TIME world affairs

Chertoff: We Need a Clear Doctrine of Deterrence to Cyber Attacks

Michael Chertoff was secretary of Homeland Security from 2005 to 2009. He is now executive chairman of The Chertoff Group, a global security and risk-management advisory firm.

And just as we did not abandon our aviation system after 9/11, we should defy demands that we curtail our free speech.

For years, cyber security specialists have reported on intensifying intrusions into the information networks of our major institutions, both public and private. Most of these have involved theft of personal information for financial gain or espionage aimed at stealing valuable intellectual property.

But occasionally we have seen more destructive attacks, aimed at “wiping” or destroying the networks and data themselves. In 2012, Saudi Aramco was a victim of a cyber attacks that destroyed thousands of machines, and in 2013 South Korean banks were also targeted for cyber damage.

The recent Sony attack is a disturbing new chapter in this escalation of cyber conflict, not least because of the reaction we have seen. North Korean sympathizers styling themselves “Guardians of Peace” have claimed credit for cyber intrusions that released substantial amounts of confidential Sony information and intellectual property and subsequently incapacitated Sony’s IT system. The group—thought by many to be directed by or at least complicit with the regime in North Korea—claim to be aggrieved because of a forthcoming Sony comedy that ridicules and ultimately portrays the assassination of North Korea’s dictator. The attack on Sony was followed in recent days by additional threats to cause “another 9/11″ at movie theaters that showed the film publicly.

Although Homeland Security Secretary Jeh Johnson affirmed that there is no credible evidence that this is a real risk, several movie chains cancelled showings and the release of the film has been suspended. Regardless of how empty this threat of retaliation really is, some of our theater companies have handed the North Korean regime and terrorists generally a major victory by effectively conceding a terrorist’s veto over our First Amendment.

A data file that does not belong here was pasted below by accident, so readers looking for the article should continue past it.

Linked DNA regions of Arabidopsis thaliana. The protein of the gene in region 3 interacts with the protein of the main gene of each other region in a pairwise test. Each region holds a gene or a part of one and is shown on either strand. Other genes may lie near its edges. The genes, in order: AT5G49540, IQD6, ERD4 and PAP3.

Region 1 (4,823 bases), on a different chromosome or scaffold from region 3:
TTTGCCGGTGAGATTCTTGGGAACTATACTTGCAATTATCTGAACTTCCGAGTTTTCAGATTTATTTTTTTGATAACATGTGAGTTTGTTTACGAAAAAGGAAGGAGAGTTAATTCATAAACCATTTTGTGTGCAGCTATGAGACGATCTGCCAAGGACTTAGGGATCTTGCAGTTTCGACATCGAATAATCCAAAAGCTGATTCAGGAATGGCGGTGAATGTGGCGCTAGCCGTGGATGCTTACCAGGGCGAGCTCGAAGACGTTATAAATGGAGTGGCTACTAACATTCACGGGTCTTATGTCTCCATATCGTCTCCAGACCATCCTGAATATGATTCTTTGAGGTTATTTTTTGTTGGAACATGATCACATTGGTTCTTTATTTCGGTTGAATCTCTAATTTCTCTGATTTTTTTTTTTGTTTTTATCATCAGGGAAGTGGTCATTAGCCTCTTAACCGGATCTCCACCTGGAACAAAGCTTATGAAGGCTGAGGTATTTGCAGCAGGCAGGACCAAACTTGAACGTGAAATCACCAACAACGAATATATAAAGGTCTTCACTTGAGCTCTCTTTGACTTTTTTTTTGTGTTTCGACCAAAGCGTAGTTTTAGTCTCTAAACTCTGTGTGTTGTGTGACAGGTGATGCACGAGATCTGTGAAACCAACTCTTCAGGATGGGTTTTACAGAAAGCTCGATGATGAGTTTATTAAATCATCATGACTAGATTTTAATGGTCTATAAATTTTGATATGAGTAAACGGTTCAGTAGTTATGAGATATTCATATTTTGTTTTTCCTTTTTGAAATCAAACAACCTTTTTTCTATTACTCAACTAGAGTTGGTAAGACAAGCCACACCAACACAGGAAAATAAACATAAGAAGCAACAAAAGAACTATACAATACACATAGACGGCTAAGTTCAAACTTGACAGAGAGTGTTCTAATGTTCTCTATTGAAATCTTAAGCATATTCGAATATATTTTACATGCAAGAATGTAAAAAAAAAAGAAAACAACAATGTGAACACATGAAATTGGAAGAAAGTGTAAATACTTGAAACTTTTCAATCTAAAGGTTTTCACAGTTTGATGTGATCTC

Terrorist threats of physical or on-line violence to suppress free speech are not new. After a Danish newspaper published a cartoon deemed by some unflattering to Mohammed, some violent Islamist extremists plotted bombings in Denmark. Years ago, the Iranian regime levied a “death sentence” against author Salman Rushdie for his book Satanic Verses, which Ayatollah Khomeini deemed blasphemy. Some publishers were sufficiently intimidated that they self-censored cartoons or writings which might offend violent radicals.

But the wholesale cancellation of film showings in direct response to terrorist bluster is a profile in timidity. Moreover, as is the case when we pay ransom to kidnappers, a craven response to threats simply encourages more threats. Do we really want to hand the censor’s pen to North Korea or to ISIS? Is it really good business if media companies begin to reject books or film ideas because someone might be offended to the point of violence?

What is to be done? First, inasmuch as critical infrastructure companies are treated as national priorities for cyber security, our government needs to afford media companies the same sort of help. Second, as our citizens become the victims of actual destructive attacks by nation states or their proxies, we need a clear doctrine of deterrence and response by the U.S. government. Finally, just as we did not abandon our aviation system after 9/11, we should defy demands that we curtail our free speech. The filmmakers ought to make this new film available as widely as possible as soon as possible.

Michael Chertoff was secretary of Homeland Security from 2005 to 2009. He is now executive chairman of The Chertoff Group, a global security and risk-management advisory firm.

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TIME foreign affairs

Michael Chertoff: China’s Strategic Campaign To Steal Western Commercial Secrets

The indictment lays down an important marker that strategic intellectual property theft will be treated as a serious breach.